The Meaning of Gravity at the International Criminal Court: A Survey of Attitudes About the Seriousness of Mass Atrocities

24 UC Davis Journal of International Law and Policy 209 (2018)

43 Pages Posted: 4 Mar 2018 Last revised: 13 Apr 2019

See all articles by Stuart Ford

Stuart Ford

University of Illinois at Chicago - UIC John Marshall Law School

Date Written: February 22, 2018

Abstract

Gravity is an extremely important concept at the International Criminal Court (ICC). It is crucial to decisions about which situations to investigate, which cases to bring to trial, and what sentences to impose on those who are found guilty. Gravity may also be very important for the long-term success of the court. The Rome Statute states that the ICC will exercise jurisdiction over “the most serious crimes” and that the prosecution of these “grave crimes” will “contribute to [their] prevention.” And it may well be true that if the court is perceived as investigating and prosecuting the most grave crimes that this will contribute to the prevention of such crimes. But the court must not only claim to be prosecuting the most serious offenses, it must be seen to be prosecuting the most serious offenses.

This dynamic places a great deal of weight on the meaning of gravity within the Statute. If the ICC’s gravity definition does not accord with most people’s expectations, then they are less likely to perceive the court as prosecuting the most grave offenses. If people do not perceive the court to be focusing on crimes of the greatest gravity, they are less likely to believe the ICC is legitimate, and less likely to conform to its norms. As a result, it is very important that the court’s gravity decisions match people’s expectations about those decisions. Unfortunately, there is very little scholarship on how the population as a whole views the gravity of mass atrocities.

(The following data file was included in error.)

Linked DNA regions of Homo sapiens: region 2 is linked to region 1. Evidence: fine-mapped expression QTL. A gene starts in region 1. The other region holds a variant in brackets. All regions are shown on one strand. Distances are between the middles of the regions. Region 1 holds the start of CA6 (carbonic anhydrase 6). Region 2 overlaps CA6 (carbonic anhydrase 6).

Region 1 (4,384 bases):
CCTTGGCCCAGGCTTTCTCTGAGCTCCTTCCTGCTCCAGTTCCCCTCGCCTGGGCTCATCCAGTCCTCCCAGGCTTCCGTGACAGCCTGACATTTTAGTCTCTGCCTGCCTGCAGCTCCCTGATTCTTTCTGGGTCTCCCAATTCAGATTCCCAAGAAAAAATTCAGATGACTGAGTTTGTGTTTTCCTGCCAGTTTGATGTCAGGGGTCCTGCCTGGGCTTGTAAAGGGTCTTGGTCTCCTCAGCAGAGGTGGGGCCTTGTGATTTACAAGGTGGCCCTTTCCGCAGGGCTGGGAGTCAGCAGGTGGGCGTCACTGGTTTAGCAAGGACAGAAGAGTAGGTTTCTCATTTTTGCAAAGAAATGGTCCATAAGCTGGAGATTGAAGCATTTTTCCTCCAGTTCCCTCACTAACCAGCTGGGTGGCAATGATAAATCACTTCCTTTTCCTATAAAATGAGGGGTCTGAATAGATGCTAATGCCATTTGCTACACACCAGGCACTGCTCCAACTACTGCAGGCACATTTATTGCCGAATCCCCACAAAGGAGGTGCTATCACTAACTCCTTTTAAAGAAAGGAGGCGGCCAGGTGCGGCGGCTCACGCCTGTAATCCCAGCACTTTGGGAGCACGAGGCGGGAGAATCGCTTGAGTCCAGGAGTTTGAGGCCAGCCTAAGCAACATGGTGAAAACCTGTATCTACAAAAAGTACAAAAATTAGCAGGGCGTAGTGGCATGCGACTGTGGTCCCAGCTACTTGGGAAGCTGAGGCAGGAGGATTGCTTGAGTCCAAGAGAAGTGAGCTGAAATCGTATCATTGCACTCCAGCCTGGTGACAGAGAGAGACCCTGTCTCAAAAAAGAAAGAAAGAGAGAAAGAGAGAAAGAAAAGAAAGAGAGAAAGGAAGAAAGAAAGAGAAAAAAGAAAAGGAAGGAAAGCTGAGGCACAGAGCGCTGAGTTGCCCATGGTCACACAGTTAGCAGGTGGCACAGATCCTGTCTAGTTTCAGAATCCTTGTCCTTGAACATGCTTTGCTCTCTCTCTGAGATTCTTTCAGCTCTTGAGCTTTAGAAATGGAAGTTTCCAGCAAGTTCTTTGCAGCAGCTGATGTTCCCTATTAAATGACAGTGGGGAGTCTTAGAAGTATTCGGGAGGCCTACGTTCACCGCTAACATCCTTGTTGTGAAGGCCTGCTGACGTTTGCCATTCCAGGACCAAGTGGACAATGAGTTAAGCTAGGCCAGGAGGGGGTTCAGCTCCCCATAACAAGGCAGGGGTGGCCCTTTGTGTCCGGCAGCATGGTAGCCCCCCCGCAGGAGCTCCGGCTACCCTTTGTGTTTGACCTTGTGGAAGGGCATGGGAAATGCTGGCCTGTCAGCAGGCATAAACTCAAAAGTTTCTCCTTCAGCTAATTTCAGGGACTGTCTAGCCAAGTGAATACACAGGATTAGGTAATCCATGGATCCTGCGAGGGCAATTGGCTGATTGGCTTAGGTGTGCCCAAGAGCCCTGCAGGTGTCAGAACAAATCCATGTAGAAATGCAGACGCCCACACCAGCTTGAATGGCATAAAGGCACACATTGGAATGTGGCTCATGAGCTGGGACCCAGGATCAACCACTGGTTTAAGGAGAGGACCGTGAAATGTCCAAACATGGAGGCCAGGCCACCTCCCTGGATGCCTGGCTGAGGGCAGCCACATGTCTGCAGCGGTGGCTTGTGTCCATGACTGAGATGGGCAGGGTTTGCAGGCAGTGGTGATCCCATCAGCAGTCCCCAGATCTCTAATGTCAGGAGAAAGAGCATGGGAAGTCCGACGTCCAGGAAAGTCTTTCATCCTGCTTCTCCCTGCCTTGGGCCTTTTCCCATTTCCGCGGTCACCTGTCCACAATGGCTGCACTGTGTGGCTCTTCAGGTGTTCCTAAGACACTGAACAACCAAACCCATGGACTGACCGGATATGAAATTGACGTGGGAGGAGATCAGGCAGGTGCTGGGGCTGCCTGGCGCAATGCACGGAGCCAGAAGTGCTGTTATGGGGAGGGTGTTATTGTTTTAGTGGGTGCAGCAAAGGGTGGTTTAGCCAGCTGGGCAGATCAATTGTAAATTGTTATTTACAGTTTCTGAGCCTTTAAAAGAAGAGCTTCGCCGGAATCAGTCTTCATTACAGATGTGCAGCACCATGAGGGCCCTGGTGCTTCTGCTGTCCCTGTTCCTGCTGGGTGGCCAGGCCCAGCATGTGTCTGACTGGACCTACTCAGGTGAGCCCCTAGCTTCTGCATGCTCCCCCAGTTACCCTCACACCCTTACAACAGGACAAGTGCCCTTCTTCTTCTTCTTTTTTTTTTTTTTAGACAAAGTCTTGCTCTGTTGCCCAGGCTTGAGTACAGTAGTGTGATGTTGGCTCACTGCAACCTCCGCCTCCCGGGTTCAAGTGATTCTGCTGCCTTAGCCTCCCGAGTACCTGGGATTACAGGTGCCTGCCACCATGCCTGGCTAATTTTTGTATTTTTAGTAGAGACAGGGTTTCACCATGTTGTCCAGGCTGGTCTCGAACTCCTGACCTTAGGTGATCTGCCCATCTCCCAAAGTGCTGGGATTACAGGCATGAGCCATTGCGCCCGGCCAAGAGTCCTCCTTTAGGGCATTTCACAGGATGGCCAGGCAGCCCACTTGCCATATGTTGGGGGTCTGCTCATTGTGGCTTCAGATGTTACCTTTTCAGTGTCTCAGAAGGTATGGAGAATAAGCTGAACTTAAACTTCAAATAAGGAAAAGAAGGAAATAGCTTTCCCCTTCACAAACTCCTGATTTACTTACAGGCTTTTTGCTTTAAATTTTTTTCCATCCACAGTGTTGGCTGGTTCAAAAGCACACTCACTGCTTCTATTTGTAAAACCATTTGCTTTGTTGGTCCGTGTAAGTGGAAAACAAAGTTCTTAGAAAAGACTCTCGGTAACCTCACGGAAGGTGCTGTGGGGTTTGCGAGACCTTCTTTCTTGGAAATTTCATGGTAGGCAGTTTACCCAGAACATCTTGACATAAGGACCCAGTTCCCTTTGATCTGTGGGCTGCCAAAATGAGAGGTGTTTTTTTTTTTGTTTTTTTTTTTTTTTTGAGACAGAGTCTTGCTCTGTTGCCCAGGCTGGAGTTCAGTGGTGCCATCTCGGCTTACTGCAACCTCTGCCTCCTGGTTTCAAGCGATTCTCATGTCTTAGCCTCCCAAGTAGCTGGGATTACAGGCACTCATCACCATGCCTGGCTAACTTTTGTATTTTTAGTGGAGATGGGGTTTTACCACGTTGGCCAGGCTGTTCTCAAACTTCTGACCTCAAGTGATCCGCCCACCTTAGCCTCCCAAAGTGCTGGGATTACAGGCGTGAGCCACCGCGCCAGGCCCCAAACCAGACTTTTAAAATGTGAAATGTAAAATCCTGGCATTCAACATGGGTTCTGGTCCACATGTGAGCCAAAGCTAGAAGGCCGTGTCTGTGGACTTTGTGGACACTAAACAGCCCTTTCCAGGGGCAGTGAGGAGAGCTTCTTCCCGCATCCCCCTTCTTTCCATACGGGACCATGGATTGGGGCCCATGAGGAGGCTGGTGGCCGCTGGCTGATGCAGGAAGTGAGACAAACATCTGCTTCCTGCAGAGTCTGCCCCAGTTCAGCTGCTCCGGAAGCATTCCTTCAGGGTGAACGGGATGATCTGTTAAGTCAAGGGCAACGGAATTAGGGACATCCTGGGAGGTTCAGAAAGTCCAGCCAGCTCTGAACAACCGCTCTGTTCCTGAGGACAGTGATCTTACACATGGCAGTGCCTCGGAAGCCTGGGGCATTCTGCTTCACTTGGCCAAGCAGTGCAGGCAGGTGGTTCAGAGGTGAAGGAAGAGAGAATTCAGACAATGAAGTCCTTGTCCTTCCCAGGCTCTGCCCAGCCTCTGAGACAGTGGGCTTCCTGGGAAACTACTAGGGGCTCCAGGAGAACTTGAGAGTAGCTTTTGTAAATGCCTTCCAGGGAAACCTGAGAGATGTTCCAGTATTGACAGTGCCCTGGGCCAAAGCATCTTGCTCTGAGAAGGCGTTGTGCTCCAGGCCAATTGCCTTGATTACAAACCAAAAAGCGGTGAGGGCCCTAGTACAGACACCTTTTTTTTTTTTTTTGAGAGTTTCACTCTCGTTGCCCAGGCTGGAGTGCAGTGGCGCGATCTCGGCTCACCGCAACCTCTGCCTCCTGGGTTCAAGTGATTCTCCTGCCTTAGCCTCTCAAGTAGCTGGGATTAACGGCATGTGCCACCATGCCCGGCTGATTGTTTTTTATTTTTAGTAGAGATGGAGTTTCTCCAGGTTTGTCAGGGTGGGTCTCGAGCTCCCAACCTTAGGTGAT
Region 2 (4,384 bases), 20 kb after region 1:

This Article aims to fills that void by surveying people about their understanding of crime gravity. The survey asked participants to rate the seriousness of different mass atrocities. The participants’ scores were then used to determine which factors increase the perceived gravity of crimes. The results indicate that there are some areas where there is relatively broad agreement as well as some areas where there is less agreement. Overall, the results are good news for the ICC because they suggest that it is possible for the ICC to create a gravity definition that most people will view as legitimate. Ultimately, having a definition of gravity that most people can agree with will help the Court accomplish its long-term goal of preventing violations of international criminal law.

Keywords: gravity, International Criminal Court, survey, mass atrocities, crime seriousness

JEL Classification: K33

Suggested Citation

Ford, Stuart, The Meaning of Gravity at the International Criminal Court: A Survey of Attitudes About the Seriousness of Mass Atrocities (February 22, 2018). 24 UC Davis Journal of International Law and Policy 209 (2018), Available at SSRN: https://ssrn.com/abstract=3128430 or http://dx.doi.org/10.2139/ssrn.3128430

Stuart Ford (Contact Author)

University of Illinois at Chicago - UIC John Marshall Law School ( email )

300 S. State Street
Chicago, IL 60604
United States

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